PROJECTS

EXPLORING AN ALTERNATIVE ARCHITECTURAL VOCABULARY: PUBLIC UTILITY MICROSTRUCTURES by ELEANNA HORITI

Text by Eleanna Horiti

Exploring the necessity and utility of creating and developing sets of ‘peripheral’ structures and facilities intended to be used as urban tools, in order to target urban issues that have arisen or have become accentuated as a result of political and social processes. The existence of parallel realities within cityscapes and the gaps created in urban continuity and functionality, raises awareness as to the need for architectural proposals to not just create structures, but to initiate discussion and expand concepts in order to enable and facilitate alternative uses of urban spaces and utilities. Simultaneously, these proposals should be aiming to enhance exchange between the different strata within societies, enabling buildings/structures to become answers.

Halfway between sculptures, machines & buildings, these hybrid structures are to be attached on the main urban grid like software plug-ins adding specific features to existing urban fabrics, thus enabling customized solutions. In order to be of benefit to large numbers of individuals and serve the urban community, urban tools need respond to constantly appearing emergencies and ever shifting priorities. By replicating, grouping and interconnecting them in order to form networks, may lead these micro-projects into becoming recognizable urban features and thus, form an alternative architectural vocabulary within the city. The urban tool example presented here illustrates the need for contextualized infrastructure: a versatile water harvesting system adapted to the typology of the Athenian built environment. Designed specifically to be retrofitted it also qualifies as adhering to the concept of space re appropriation, inasmuch as it aims to replace ‘lost’ soil (characteristic feature of dense urban fabric). A system for the collection, treatment and reuse of rainwater and grey waters, Hydrocone (2009), is proposal for the city of Athens, notorious for its lack of green spaces and its complicated relationship with water.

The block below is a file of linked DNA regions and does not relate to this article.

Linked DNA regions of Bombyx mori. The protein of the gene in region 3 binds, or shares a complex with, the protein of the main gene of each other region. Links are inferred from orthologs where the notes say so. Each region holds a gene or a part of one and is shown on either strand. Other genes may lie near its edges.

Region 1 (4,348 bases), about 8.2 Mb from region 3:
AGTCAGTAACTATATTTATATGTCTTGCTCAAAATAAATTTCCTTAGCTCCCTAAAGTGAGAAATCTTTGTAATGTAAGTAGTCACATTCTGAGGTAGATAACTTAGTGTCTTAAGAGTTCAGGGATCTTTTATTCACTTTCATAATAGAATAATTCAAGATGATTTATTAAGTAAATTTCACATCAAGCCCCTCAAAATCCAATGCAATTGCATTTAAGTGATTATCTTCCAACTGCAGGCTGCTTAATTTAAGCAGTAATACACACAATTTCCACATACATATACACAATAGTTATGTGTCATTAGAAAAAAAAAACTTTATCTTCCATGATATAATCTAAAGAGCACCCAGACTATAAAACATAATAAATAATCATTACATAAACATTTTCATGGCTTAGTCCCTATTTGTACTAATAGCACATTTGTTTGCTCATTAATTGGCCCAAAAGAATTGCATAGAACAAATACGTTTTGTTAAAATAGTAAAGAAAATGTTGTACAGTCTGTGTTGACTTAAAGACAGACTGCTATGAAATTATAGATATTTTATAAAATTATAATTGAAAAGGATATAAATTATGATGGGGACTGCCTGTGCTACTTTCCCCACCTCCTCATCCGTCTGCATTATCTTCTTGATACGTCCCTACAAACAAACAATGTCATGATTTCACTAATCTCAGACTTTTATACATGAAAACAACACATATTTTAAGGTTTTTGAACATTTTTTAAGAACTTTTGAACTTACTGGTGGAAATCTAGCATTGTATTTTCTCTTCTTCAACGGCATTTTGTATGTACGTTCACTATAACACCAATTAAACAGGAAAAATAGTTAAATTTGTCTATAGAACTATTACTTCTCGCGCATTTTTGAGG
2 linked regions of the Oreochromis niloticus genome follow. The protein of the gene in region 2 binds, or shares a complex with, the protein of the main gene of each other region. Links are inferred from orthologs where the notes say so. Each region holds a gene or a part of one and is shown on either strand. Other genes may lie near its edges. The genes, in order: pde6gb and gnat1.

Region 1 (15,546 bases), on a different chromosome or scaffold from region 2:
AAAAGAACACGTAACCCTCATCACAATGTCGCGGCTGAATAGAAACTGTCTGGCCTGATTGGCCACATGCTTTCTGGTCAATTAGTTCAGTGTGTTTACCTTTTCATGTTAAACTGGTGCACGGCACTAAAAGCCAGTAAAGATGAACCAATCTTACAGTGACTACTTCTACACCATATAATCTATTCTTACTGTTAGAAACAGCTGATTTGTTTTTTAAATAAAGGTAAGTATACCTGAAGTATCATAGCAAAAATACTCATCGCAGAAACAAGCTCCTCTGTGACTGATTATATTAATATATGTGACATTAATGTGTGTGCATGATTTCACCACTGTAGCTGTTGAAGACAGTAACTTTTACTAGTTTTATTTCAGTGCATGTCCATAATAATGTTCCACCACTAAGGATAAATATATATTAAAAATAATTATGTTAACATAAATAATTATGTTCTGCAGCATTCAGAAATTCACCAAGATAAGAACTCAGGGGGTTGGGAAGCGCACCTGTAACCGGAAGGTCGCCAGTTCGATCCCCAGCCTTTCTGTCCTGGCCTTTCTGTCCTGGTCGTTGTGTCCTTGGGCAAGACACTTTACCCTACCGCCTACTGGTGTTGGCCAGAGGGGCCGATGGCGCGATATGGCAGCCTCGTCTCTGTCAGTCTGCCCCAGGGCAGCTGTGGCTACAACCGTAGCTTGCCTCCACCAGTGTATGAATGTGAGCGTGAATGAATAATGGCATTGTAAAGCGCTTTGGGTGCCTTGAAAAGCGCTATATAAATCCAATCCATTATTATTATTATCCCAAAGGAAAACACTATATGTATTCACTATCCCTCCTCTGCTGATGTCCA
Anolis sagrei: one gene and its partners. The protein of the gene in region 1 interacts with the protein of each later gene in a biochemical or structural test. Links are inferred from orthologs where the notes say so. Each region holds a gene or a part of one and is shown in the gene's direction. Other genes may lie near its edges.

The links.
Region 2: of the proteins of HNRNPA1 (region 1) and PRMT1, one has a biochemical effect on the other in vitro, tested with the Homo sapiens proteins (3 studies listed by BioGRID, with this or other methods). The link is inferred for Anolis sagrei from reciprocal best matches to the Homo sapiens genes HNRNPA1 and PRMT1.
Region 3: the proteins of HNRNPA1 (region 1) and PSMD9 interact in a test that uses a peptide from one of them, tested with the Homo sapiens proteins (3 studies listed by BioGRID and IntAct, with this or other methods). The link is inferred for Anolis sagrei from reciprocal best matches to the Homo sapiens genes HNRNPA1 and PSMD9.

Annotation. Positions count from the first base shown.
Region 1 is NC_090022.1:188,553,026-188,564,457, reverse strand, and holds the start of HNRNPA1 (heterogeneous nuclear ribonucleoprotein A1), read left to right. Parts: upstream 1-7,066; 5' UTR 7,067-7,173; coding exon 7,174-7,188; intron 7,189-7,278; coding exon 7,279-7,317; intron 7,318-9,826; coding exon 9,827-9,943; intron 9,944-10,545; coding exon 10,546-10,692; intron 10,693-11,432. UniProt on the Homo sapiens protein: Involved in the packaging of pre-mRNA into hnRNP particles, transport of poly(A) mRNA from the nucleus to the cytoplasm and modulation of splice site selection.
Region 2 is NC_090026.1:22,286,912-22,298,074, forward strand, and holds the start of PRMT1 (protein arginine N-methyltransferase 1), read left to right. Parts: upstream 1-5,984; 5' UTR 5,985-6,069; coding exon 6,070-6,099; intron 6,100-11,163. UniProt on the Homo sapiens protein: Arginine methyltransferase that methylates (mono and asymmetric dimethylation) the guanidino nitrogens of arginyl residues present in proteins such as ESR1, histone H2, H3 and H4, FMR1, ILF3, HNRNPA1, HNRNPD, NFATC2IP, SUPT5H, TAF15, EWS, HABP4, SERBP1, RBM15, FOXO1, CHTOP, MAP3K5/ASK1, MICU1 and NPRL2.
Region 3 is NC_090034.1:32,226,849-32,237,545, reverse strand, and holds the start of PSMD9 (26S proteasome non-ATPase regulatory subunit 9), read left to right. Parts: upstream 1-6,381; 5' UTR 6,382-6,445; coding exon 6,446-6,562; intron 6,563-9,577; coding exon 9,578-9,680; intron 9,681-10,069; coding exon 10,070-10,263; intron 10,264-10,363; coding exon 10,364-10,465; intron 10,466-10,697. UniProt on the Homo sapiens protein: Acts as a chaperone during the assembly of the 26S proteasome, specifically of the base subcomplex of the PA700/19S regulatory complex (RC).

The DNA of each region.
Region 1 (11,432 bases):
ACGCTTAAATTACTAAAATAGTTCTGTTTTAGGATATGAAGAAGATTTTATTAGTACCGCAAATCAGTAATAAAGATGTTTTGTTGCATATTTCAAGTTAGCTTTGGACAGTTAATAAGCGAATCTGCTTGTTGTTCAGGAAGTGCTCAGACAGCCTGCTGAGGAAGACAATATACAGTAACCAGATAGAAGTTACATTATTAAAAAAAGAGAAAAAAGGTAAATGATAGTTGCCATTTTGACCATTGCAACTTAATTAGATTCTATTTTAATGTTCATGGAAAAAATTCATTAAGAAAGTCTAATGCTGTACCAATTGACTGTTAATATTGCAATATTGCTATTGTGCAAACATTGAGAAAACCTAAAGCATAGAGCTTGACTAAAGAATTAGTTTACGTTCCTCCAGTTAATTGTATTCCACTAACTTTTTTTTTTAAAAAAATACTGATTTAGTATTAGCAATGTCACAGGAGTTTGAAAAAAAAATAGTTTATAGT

Athens grew very fast between the late 1940s and the 1990s, at one point hosting about a third of the entire Greek population. Shelter, from the very basic to the megalomaniac private villas of the 80’s and 90’s (and up to 2004), was the priority quest. As a result, hills, plains, rivers, beaches, were paved and built over as quickly as possible, in order not only to make way for the sprawling city, but also in order to forget: nature was perceived as the intruder from the past, symbolizing village life, hardship, and poverty. Rainwater management aims to conserve and recycle natural resources. It prevents flooding, stops soil (and concrete) erosion, and should be viewed as part of a grander scheme, which would ideally reconnect the Athenian seafront to ancient, now land filled waterways the remainders of which are used as sewers.Its effectiveness would be increased further if combined with other efforts to recover lost land, such as green roofs. Hydrocone aims to collect the amount of rainwater that cannot be absorbed by the soil in densely built districts, in order for it to be redistributed & reused. The objective was to create a versatile system that could be implemented on either a small or a big scale, from individual buildings to the public sector, able to diminish water waste and increase the amount of clean, available water.

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